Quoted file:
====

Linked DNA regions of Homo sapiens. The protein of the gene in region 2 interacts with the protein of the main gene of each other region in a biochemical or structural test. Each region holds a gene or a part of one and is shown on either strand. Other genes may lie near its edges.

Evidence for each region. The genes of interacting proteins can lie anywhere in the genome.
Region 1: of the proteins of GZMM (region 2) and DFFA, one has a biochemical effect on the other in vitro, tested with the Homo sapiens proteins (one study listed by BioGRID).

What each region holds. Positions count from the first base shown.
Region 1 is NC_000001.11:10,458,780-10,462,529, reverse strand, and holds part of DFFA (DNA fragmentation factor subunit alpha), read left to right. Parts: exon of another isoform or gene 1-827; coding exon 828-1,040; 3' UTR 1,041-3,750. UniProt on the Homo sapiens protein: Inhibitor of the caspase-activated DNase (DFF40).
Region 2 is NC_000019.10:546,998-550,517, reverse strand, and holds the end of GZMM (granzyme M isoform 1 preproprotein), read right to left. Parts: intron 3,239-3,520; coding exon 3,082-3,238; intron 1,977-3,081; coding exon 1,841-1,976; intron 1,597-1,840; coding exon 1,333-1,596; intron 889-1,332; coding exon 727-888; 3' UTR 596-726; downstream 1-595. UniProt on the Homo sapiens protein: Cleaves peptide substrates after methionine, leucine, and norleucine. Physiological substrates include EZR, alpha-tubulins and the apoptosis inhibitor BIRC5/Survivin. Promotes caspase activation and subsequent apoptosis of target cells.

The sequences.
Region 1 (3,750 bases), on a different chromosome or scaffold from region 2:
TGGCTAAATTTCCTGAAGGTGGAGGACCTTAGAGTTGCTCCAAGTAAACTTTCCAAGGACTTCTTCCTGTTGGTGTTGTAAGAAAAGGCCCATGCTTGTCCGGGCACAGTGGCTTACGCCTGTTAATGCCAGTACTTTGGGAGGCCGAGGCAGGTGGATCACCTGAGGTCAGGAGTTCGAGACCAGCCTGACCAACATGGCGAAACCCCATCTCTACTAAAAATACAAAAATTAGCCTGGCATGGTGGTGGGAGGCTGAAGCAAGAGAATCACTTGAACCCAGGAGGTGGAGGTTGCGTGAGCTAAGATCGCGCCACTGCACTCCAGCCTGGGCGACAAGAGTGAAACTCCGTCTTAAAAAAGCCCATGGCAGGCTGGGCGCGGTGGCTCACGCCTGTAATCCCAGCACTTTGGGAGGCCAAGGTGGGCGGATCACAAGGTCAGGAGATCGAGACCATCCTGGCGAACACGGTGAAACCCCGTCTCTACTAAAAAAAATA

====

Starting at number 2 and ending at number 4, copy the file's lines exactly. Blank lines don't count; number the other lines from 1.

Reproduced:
Evidence for each region. The genes of interacting proteins can lie anywhere in the genome.
Region 1: of the proteins of GZMM (region 2) and DFFA, one has a biochemical effect on the other in vitro, tested with the Homo sapiens proteins (one study listed by BioGRID).

What each region holds. Positions count from the first base shown.